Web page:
APPEAL – PARENTING – Majority decision – Where the father appeals from orders made by a judge of the Family Court of Australia providing for the children to spend supervised time with him – Where the Independent Children’s Lawyer supported the father’s appeal – Where the trial judge made a finding that the father posed an unacceptable risk of harm to the children – Consideration of the application of s 140 of the Evidence Act 1995 (Cth) in proceedings where there is an allegation of an acceptable risk of harm – Whether the trial judge’s reasons for judgment are sufficient to meet the requirement identified in N and S and the Separate Representative (1996) FLC 92-655 – Where the trial judge did not weigh all of the evidence as a whole to determine the nature, extent and likelihood of the risk of sexual abuse to the children – Where the trial judge did not adequately give reasons for the finding of an unacceptable risk of harm to the children – Appeal allowed – Orders made by the trial judge set aside as on and from the date of the rehearing in the Family Court of Australia – No order as to costs.

  • Carlson & Carlson [2019] FamCAFC 245

    17 Dec 2019

    APPEAL – PROPERTY SETTLEMENT – Valuation of the parties’ assets and liabilities – Where there was insufficient disclosure made at the time of final hearing before the trial judge – Where the respondent wife also had access to all financial records with respect to the family trust – Where the trial judge’s reasons do not explain findings about the parties’ respective entitlements – Where the reasons also do not explain whether an adjustment with respect to ss 79(4) and 75(2) of the Family Law Act 1975 (Cth) was appropriate – Where there is no consideration as to whether the orders made were just and equitable – Appeal allowed. APPEAL – COSTS – Where the appeal has succeeded on a point of law – Where no order for costs is appropriate – Costs certificates issued for the appeal and the rehearing.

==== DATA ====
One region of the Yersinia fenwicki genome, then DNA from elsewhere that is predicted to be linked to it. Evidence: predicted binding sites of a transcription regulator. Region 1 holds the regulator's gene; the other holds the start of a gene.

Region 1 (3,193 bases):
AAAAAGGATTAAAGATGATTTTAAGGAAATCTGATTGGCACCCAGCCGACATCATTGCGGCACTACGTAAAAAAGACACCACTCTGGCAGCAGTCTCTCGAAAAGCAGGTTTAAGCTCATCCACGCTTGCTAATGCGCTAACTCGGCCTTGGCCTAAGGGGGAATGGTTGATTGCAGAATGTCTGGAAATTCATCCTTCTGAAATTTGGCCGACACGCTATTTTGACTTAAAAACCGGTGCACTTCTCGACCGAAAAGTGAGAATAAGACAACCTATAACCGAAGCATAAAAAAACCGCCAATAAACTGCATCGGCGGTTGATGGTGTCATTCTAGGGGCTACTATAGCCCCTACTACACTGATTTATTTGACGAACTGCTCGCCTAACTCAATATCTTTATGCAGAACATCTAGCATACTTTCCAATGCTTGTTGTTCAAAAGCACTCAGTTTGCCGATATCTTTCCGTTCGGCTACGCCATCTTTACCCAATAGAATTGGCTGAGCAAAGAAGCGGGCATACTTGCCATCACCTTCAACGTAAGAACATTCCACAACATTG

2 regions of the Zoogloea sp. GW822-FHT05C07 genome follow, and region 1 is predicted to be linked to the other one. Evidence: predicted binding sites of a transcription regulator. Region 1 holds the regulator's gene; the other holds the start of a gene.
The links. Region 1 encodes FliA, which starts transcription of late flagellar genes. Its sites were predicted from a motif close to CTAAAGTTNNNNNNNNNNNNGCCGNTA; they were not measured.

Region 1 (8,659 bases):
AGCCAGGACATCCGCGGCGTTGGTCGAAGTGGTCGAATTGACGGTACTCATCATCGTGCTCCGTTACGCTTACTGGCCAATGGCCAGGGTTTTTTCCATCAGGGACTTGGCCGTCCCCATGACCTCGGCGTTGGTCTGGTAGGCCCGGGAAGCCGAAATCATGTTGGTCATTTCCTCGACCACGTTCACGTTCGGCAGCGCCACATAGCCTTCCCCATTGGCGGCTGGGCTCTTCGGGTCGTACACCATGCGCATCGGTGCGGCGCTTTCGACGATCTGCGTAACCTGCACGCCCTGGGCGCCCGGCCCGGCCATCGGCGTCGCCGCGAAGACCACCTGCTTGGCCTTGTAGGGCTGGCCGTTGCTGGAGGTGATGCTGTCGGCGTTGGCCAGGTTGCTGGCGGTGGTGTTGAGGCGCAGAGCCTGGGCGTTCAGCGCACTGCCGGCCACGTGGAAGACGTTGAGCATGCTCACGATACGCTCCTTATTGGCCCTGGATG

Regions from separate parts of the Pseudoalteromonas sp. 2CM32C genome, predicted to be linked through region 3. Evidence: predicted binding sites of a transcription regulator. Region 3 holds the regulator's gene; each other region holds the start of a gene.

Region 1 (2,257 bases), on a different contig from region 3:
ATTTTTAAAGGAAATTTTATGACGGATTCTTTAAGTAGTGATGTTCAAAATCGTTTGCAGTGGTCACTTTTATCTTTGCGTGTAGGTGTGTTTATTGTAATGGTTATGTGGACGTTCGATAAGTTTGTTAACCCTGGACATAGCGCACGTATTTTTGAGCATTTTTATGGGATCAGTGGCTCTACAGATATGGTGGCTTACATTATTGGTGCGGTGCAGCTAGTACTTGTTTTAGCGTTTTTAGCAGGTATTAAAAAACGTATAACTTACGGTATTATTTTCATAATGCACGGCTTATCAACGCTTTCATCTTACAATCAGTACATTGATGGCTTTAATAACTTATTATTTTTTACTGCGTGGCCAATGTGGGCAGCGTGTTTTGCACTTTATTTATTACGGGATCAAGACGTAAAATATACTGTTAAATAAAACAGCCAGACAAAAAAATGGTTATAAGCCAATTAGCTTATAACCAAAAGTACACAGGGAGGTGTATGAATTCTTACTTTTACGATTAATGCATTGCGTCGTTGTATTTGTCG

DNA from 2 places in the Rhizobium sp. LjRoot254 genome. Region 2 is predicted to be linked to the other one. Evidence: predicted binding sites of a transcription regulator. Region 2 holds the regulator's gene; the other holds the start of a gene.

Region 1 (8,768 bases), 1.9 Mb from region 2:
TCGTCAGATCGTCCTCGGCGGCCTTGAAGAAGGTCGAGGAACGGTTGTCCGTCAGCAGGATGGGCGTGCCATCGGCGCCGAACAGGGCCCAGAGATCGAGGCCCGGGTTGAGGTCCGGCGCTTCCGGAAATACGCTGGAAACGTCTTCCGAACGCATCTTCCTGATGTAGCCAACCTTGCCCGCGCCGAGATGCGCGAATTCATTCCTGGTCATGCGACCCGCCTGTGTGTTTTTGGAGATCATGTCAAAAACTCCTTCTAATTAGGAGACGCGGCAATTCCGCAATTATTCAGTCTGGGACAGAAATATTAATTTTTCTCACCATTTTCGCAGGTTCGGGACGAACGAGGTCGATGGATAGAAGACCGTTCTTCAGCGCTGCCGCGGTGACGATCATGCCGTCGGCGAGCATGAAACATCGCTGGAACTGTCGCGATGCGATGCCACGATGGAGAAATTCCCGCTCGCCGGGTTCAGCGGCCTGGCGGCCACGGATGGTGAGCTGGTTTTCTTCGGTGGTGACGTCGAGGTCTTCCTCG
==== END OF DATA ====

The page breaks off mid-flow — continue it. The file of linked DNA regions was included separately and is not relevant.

• Millwood & Millwood [2019] FamCAFC 248

    16 Dec 2019

    APPEAL – APPLICATION IN AN APPEAL – Reinstatement – Where the father failed to file a draft index to the appeal book in accordance with r 22.13 of the Family Law Rules 2004 (Cth) and the directions of the Appeal Registrar – Where it is in the interests of justice that the appeal be reinstated – Where the mother and the ICL were not responsible for the failure of the father to file a draft index to the appeal book – Father to pay the costs of the mother and the ICL in fixed sums.

  • I Pty Ltd & Phong [2019] FamCAFC 247

    16 Dec 2019

    APPEAL – APPLICATION IN AN APPEAL – Application for reinstatement of an appeal against the primary judge’s dismissal of an Application in a Case on the basis that it was an abuse of process – Where there is no adequate explanation for the applicant’s delay in filing the draft index to the appeal book – Where the appeal has no merit – Application for reinstatement dismissed – Applicant to pay the respondent’s costs in a fixed sum.